4/11/2013 Frost Warning

Unseasonably Cold Temperatures Likely Friday Morning, and Again Sunday through Tuesday Mornings

Nic Loyd, Meteorologist, 509-786-9357
Gerrit Hoogenboom, Director, 509-786-9371

Time Period
High risk: Friday, Sunday, Monday, and Tuesday mornings
Lower risk: Saturday morning

Locations Affected
All of central and eastern Washington, and possibly colder areas of western Washington like Olympia and Sequim.

Low to mid 20s in colder, wind-sheltered locations, to 30s in cloudy or windy areas.

Confidence Level
The presence of a deep and cold air mass: Very High
The extent of clouds and wind: Lower

The upcoming period of cool weather will promote an increasing frost risk in the coming days, with the most critical periods occurring Friday morning and again from Sunday morning to Tuesday morning.

On Friday morning, a more stable atmosphere will allow colder locations to fall into the mid to upper 20s, although some areas will remain above freezing. A strong frontal passage on Saturday morning will usher a colder air mass into the region, although generally safe conditions will result from the very windy conditions during this time.

Frost protection will likely be necessary for several days beginning on the morning of Sunday, April 14, and continuing through early next week. During this time, lows will average in the upper 20s to mid 30s in central and eastern Washington. The potential exists for widespread critical temperatures on any given morning in the Sunday to Tuesday period, although not all locations will experience critical temperatures each morning.

While periodic clouds and wind will keep some areas in the 30s, clear and wind-sheltered areas are likely to drop into the mid to upper 20s each night and morning. The potential exists for the coldest areas to drop into the low 20s. Despite the uncertainty in the extent of the cloud cover and atmospheric mixing on any given night, the prolonged nature of the event suggests that most areas will see critical temperature values at some point during the next seven days.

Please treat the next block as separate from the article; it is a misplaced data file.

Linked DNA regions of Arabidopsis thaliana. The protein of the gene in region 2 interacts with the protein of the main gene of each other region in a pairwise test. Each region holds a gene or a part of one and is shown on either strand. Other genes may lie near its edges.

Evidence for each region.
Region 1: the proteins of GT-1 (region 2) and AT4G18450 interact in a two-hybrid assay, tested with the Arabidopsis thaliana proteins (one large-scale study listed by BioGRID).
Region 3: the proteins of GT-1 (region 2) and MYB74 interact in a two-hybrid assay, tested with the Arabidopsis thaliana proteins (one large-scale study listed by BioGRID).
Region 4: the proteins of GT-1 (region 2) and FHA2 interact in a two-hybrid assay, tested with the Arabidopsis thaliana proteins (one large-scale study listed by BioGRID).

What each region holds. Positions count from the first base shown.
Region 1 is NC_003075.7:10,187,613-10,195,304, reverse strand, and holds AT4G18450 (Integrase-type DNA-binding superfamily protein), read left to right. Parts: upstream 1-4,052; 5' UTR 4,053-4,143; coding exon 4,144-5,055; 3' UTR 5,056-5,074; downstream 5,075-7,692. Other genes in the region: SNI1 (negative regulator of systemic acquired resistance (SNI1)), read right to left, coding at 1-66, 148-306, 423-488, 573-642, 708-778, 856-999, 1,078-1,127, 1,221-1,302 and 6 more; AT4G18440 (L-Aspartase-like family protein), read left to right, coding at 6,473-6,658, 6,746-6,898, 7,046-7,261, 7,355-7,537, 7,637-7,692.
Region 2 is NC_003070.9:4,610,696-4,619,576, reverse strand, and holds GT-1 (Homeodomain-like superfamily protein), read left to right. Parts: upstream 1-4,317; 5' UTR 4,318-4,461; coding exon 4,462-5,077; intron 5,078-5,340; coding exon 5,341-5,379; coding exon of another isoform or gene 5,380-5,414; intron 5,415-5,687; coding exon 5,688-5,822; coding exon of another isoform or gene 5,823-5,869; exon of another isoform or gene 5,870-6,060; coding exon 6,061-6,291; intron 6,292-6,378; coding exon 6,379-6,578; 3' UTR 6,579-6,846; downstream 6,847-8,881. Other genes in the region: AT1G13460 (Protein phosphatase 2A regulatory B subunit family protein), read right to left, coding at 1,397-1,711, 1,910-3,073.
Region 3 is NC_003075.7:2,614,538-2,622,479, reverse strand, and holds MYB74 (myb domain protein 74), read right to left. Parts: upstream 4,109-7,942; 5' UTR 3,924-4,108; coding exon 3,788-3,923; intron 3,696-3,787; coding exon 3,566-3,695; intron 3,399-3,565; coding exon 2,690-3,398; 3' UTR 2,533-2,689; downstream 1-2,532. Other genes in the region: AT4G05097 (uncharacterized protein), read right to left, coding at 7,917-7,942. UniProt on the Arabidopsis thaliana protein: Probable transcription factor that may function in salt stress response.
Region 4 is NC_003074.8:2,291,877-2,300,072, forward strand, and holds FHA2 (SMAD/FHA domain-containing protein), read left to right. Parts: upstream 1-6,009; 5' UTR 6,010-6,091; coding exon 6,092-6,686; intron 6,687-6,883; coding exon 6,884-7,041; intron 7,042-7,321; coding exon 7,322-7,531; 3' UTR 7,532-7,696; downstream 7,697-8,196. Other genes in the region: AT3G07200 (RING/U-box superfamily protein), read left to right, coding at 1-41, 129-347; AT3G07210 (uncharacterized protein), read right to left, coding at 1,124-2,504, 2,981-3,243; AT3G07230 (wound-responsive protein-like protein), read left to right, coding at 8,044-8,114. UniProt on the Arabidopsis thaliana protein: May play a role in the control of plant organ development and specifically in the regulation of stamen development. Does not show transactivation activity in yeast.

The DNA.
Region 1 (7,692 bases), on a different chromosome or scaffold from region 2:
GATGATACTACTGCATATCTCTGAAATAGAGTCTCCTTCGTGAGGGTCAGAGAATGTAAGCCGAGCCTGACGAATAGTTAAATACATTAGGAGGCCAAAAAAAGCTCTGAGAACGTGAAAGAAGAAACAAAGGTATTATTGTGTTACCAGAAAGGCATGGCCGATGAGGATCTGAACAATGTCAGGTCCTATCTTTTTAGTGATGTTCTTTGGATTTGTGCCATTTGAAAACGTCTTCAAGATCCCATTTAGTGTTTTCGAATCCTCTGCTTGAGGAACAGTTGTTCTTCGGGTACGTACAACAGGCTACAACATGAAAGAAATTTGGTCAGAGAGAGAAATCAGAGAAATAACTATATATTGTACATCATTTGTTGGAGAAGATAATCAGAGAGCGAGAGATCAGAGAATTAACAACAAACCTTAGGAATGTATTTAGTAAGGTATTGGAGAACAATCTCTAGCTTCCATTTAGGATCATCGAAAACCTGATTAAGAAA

It is important to note that surface based inversions will be variable and rather weak in places, especially on Sunday morning, such that wind machines may have limited efficacy in increasing surface temperatures. The cold air mass will be deep and somewhat well mixed, and areas at slightly higher elevations are as likely to experience sub freezing temperatures as typically cold low lying areas.

If cold temperatures persist into the middle of next week, wind machines could become increasing effective due to warming temperatures aloft and increasingly stable conditions. By mid to late next week, the frost risk will decrease significantly, although the timing of the warming is unclear.

Please continue to monitor AgWeatherNet for weather forecast updates during this variable and critical time period. The Frost Risk page is updated daily, and additional frost risk detail will be available in the Friday outlook. For questions or further information, please contact Nic Loyd, (509)786-9367, nicholas.loyd@wsu.edu.

Washington State University